Allowed service types

Services valid to be selected as a parentRef SHOULD have a way to identify traffic to them - typically by one or more virtual IP(s), DNS hostname(s) or name(s).

Implementations SHOULD support the default ClusterIP Service type as a parentRef, with or without selectors.

"Headless" Services SHOULD NOT be supported as a parentRef, because they do not implement the "frontend" functionality of a service.

Service resource with type: NodePort or type: LoadBalancer MAY be allowed as parentRefs or backendRefs, as these do provision virtual IPs and are effectively ClusterIP services with additional functionality, but it should typically be preferred to expose services publicly through the North/South Gateway API interfaces instead.

Service resources with type: ExternalName SHOULD NOT be allowed as parentRefs or backendRefs due to security concerns, although might eventually play some role in configuring egress functionality.

Services supported as backendRefs SHOULD be consistent with expectations for North/South Gateway API implementations, and MUST have associated endpoints. ClusterIP Services with selectors SHOULD be supported as a backendRef.

Service without selectors

An alternate pattern additionally supported by this approach would be to target a Service without selectors as the parentRef. This could be a clean way to create a pure routing construct and abstract a logical frontend, as traffic would resolve to a backendRef Service with selectors defined on the HTTPRoute, or receive a 4xx/5xx error response if no matching path or valid backend was found.

Multicluster support with ServiceImport

ServiceImport resources allocate a virtual IP in the cluster, so MAY be allowed as a parentRef.

ServiceImport would remain a valid backend option for HTTPRoute resources (but not currently a requirement for core conformance), and could be specified alongside a Service backendRef to split traffic across clusters within a ClusterSet (as defined in the Multi-cluster Service (MCS) APIs project). This could be a way to solve the need described in A use case for using Gateway APIs in Multi-Cluster.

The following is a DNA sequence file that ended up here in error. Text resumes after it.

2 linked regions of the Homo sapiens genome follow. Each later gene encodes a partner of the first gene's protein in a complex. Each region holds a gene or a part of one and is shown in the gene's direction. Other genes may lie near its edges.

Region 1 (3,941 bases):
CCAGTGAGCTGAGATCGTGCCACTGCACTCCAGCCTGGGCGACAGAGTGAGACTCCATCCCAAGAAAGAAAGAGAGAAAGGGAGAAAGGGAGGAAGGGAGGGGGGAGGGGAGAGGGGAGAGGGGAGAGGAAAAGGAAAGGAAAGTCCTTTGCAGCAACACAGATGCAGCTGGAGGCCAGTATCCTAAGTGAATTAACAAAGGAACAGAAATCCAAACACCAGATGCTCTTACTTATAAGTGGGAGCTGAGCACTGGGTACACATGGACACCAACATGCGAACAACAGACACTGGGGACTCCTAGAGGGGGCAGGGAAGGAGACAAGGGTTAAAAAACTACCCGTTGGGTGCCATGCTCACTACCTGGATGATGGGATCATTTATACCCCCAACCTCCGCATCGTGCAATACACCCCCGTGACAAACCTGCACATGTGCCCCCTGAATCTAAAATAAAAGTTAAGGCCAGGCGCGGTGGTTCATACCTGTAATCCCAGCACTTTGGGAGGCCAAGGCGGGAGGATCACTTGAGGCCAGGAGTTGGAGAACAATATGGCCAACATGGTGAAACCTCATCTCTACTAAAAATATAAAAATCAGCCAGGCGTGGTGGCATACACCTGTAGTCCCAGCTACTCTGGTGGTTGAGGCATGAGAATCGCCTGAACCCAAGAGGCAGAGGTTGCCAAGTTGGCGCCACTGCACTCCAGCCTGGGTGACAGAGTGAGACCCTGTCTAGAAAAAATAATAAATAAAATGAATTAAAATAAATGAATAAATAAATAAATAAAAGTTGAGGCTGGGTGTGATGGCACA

Ports

By default, a Service attachment applies to all ports in the service. Users may want to attach routes to only a specific port in a Service. To do so, the parentRef.port field should be used.

If port is set, the implementation MUST associate the route only with that port. If port is not set, the implementation MUST associate the route with all ports defined in the Service.

hostnames field

GAMMA implementations SHOULD NOT infer any functionality from the hostnames field on HTTPRoute due to current under-specification and reserved potential for future usage or API changes. For the use case of filtering incoming traffic from selected hostnames, it is recommended to guide users toward configuring HTTPHeaderMatch rules for the Host header. Functionality to be explored in future GEPs may include supporting concurrent usage of an HTTPRoute traffic configuration for multiple North/South Gateways and East/West mesh use cases or redirection of egress traffic to an in-cluster Service.

Limiting graph depth, preventing conflicts and cycles

A Service may only be specified as a parentRef of an HTTPRoute if it is:

  • NOT already specified as a parentRef of another HTTPRoute [in the same namespace]
    • Resolving conflicts from multiple HTTPRoutes attempting to target the same Service as a parentRef should follow the existing conflict guidelines.